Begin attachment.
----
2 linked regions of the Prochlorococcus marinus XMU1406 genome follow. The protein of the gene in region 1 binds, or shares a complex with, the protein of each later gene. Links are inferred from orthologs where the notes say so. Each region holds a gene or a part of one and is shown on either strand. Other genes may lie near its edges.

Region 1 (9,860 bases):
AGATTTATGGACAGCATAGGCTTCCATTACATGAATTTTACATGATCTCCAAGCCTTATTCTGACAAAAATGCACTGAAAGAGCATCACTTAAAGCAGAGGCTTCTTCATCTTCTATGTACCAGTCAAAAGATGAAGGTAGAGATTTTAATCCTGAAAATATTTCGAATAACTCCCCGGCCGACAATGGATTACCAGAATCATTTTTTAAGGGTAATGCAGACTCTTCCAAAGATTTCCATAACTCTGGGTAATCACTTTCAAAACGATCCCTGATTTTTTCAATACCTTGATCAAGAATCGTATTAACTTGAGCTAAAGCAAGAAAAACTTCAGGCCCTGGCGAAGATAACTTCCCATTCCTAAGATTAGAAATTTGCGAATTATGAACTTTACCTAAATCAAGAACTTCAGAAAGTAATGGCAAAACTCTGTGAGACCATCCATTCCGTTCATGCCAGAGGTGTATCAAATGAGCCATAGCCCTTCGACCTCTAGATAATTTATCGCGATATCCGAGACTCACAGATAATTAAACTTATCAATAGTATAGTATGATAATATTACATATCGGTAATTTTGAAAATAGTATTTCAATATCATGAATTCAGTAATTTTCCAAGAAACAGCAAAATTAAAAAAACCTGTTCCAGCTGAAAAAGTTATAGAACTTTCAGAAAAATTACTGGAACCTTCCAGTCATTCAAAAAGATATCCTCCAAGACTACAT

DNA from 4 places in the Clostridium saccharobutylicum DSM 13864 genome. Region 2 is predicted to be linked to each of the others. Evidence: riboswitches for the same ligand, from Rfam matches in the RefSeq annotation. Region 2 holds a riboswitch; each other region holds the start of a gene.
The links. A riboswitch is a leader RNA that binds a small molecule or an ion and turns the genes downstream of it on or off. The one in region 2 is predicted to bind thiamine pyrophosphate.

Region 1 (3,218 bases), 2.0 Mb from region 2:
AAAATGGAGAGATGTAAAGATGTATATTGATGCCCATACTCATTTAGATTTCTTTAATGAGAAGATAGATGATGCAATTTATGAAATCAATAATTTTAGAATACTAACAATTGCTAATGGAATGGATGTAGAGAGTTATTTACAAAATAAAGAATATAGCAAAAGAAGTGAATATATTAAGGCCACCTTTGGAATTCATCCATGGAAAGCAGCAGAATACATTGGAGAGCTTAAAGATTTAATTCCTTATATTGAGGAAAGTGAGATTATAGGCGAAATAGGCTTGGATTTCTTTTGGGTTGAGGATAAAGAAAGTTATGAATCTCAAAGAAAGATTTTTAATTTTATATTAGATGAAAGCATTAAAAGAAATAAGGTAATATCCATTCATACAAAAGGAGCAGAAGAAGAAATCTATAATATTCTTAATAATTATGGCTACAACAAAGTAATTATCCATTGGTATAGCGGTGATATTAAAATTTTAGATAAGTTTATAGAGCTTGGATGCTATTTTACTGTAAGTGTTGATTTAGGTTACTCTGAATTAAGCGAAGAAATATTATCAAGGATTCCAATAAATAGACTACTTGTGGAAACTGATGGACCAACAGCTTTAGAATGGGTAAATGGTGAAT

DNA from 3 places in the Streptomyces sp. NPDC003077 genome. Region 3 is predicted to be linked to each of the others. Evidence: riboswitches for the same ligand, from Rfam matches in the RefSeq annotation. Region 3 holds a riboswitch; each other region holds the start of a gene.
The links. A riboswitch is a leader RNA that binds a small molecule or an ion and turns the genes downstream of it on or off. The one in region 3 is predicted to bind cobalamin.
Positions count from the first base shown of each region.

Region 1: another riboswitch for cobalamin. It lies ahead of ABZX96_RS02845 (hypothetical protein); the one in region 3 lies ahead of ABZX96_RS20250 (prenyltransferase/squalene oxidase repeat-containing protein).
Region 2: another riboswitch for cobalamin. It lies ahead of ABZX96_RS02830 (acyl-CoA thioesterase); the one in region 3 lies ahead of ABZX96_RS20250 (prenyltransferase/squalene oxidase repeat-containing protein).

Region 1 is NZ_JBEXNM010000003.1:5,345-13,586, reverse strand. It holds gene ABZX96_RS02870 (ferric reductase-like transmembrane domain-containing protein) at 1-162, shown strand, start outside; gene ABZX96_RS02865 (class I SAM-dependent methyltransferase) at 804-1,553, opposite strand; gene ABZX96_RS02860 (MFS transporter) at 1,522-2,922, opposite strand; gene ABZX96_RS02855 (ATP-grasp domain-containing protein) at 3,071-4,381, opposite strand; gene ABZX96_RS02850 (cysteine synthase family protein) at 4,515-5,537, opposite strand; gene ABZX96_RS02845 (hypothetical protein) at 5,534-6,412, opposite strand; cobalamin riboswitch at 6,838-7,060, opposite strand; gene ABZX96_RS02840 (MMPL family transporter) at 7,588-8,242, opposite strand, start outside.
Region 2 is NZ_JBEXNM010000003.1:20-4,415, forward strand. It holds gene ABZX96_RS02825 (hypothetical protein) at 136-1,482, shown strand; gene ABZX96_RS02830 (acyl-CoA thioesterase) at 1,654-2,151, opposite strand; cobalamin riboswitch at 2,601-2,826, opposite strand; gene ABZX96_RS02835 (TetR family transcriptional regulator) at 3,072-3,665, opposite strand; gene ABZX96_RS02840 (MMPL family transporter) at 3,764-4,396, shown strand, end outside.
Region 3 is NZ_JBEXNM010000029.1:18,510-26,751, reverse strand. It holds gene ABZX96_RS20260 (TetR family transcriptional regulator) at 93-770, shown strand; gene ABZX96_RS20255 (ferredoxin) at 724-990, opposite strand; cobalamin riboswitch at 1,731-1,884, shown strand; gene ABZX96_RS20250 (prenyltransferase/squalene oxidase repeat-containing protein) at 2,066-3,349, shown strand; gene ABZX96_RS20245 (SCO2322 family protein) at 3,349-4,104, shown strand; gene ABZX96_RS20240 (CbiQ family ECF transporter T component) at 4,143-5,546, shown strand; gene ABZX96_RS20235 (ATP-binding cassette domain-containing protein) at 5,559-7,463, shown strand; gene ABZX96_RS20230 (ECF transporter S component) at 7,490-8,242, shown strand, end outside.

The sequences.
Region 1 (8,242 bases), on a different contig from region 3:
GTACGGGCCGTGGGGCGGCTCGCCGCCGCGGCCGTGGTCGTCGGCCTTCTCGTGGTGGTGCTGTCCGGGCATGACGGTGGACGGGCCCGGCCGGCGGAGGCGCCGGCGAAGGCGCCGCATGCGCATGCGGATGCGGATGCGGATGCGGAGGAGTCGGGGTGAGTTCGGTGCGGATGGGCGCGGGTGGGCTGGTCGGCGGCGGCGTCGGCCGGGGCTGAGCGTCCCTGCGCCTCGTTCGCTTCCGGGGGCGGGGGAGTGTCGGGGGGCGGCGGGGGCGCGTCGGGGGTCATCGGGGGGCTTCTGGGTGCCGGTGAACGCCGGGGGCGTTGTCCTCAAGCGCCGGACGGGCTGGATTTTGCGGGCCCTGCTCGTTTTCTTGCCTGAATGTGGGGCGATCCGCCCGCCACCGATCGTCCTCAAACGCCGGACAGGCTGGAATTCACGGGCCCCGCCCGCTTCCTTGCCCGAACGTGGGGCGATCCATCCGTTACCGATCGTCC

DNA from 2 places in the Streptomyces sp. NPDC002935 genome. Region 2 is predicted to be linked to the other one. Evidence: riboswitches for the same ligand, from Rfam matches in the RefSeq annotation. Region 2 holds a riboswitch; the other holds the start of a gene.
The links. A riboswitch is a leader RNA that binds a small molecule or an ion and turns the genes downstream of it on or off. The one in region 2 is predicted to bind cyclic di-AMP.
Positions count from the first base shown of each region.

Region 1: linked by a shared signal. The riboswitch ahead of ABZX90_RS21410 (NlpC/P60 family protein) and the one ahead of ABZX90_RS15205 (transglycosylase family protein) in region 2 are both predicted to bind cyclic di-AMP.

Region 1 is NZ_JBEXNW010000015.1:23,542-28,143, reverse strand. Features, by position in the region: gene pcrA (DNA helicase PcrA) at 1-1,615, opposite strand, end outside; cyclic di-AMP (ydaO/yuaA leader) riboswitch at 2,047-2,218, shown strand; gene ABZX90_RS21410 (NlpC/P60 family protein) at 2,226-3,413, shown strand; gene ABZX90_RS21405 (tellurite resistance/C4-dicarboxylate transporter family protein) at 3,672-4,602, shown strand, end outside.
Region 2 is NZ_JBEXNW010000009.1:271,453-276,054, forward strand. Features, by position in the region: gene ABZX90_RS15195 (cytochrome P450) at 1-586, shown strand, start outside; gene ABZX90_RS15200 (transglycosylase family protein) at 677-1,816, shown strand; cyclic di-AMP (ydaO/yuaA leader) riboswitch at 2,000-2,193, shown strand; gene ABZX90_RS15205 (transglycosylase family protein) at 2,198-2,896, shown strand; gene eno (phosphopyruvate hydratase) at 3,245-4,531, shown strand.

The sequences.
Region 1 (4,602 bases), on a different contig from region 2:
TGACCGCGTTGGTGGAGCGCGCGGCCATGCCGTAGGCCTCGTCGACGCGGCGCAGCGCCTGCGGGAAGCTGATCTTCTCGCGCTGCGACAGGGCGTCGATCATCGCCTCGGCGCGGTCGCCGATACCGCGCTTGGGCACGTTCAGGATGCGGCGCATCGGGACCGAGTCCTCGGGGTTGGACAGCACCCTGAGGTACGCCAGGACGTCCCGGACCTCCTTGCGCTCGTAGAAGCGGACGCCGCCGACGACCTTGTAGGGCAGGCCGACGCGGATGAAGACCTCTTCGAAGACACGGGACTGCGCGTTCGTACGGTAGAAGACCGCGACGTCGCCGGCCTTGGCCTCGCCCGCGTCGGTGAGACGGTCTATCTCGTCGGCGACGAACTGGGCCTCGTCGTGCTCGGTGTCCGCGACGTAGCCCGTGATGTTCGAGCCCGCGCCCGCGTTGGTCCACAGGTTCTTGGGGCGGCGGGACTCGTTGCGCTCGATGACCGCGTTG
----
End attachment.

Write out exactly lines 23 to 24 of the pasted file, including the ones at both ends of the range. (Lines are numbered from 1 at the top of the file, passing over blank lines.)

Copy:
Region 1 is NZ_JBEXNW010000015.1:23,542-28,143, reverse strand. Features, by position in the region: gene pcrA (DNA helicase PcrA) at 1-1,615, opposite strand, end outside; cyclic di-AMP (ydaO/yuaA leader) riboswitch at 2,047-2,218, shown strand; gene ABZX90_RS21410 (NlpC/P60 family protein) at 2,226-3,413, shown strand; gene ABZX90_RS21405 (tellurite resistance/C4-dicarboxylate transporter family protein) at 3,672-4,602, shown strand, end outside.
Region 2 is NZ_JBEXNW010000009.1:271,453-276,054, forward strand. Features, by position in the region: gene ABZX90_RS15195 (cytochrome P450) at 1-586, shown strand, start outside; gene ABZX90_RS15200 (transglycosylase family protein) at 677-1,816, shown strand; cyclic di-AMP (ydaO/yuaA leader) riboswitch at 2,000-2,193, shown strand; gene ABZX90_RS15205 (transglycosylase family protein) at 2,198-2,896, shown strand; gene eno (phosphopyruvate hydratase) at 3,245-4,531, shown strand.